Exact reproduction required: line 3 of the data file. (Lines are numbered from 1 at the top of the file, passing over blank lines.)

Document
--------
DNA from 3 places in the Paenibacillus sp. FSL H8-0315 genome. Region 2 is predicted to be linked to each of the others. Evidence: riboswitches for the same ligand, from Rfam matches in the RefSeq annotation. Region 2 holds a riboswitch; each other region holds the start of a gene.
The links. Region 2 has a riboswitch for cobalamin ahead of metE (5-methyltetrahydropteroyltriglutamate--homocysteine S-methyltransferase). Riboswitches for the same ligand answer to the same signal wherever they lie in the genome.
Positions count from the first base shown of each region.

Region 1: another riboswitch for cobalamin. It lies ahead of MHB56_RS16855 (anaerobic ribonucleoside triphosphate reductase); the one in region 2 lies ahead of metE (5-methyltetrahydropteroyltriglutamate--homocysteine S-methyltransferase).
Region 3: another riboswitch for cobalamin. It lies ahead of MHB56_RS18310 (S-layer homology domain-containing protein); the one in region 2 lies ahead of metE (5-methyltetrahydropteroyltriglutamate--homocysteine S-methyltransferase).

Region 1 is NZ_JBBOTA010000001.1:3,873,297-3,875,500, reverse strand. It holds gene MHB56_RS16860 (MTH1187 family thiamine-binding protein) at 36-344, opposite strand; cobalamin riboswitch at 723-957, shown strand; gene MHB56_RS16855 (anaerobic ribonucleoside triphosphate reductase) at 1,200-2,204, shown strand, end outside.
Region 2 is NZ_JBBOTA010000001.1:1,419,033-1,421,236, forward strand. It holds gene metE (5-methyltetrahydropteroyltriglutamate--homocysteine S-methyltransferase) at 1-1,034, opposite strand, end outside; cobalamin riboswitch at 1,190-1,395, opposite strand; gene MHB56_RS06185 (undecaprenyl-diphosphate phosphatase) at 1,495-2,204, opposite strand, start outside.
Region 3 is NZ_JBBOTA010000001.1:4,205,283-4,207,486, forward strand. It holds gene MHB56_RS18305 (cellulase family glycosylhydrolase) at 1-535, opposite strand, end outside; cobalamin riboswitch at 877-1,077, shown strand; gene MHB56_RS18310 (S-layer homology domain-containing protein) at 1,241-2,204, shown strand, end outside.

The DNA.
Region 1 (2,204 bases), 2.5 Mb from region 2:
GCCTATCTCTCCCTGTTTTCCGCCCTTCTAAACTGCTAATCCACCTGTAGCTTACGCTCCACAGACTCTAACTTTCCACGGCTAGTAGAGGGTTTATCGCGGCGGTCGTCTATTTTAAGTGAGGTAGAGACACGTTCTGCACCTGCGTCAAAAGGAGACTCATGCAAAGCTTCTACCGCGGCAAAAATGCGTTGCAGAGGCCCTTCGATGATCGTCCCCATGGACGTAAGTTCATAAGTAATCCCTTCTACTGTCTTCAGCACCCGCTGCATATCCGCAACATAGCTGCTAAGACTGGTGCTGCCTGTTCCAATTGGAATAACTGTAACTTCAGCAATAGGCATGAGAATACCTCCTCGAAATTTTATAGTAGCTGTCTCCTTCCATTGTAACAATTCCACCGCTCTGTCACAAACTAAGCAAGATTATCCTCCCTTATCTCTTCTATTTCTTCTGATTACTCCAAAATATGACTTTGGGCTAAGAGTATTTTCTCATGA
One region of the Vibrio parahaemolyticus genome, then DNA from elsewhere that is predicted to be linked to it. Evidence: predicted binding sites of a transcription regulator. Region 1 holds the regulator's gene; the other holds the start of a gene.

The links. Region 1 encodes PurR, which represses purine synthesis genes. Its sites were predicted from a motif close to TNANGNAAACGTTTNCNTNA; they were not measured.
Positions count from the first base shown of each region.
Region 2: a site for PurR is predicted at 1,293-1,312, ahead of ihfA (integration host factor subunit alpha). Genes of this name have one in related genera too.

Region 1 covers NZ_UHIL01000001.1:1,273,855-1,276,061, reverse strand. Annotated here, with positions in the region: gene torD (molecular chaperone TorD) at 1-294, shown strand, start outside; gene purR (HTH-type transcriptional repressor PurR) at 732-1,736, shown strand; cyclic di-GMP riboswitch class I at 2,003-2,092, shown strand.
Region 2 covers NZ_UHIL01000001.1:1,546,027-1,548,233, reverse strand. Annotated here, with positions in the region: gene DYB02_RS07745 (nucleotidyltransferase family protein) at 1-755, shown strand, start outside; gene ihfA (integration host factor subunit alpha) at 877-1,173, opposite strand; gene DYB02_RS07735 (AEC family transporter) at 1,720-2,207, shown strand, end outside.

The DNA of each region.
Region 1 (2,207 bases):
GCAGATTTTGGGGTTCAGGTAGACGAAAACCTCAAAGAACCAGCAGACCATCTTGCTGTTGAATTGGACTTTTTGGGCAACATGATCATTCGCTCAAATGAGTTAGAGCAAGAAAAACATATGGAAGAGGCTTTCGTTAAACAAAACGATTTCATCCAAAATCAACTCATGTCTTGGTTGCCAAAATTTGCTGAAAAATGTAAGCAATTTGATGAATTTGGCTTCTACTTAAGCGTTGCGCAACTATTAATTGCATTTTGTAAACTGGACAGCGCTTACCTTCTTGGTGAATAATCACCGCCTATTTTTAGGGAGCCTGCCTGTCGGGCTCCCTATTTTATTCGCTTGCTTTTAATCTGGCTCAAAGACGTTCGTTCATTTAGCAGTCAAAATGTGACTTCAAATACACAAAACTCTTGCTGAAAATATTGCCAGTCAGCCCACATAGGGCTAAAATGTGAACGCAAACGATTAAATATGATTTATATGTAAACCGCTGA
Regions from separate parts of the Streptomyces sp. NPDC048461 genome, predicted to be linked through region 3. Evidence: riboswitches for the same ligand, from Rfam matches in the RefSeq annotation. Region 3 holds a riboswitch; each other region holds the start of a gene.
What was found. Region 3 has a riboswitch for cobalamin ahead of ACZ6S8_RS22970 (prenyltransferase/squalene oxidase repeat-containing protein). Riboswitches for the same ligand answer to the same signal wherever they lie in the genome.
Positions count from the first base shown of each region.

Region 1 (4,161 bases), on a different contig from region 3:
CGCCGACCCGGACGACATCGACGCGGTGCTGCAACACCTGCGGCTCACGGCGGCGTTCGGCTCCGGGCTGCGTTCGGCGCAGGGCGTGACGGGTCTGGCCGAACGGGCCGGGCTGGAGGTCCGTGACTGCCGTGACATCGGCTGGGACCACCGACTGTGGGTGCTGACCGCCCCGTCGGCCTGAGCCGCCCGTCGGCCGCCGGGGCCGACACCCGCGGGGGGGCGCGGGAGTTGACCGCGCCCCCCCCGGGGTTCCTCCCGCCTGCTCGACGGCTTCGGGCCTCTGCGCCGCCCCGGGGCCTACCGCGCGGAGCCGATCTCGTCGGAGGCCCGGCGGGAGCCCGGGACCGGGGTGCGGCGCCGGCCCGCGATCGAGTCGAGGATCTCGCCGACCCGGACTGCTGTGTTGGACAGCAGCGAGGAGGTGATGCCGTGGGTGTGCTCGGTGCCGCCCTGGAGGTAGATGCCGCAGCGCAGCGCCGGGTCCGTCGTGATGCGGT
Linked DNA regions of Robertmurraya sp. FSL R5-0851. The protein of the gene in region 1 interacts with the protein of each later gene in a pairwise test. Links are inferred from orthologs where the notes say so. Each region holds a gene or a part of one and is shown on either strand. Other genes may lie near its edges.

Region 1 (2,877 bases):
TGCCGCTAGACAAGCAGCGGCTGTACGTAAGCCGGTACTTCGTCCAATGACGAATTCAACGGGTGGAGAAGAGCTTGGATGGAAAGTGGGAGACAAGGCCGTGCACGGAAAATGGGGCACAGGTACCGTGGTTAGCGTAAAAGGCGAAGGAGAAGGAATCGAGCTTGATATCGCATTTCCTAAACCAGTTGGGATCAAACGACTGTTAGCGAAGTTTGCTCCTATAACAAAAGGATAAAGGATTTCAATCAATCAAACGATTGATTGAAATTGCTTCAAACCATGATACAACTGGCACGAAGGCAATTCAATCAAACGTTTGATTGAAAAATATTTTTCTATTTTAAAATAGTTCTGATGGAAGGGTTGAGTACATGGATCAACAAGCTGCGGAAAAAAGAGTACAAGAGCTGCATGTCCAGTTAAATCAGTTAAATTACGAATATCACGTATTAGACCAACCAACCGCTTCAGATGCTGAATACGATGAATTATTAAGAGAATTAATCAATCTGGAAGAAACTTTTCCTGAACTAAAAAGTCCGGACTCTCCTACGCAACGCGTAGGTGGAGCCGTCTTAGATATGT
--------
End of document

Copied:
Positions count from the first base shown of each region.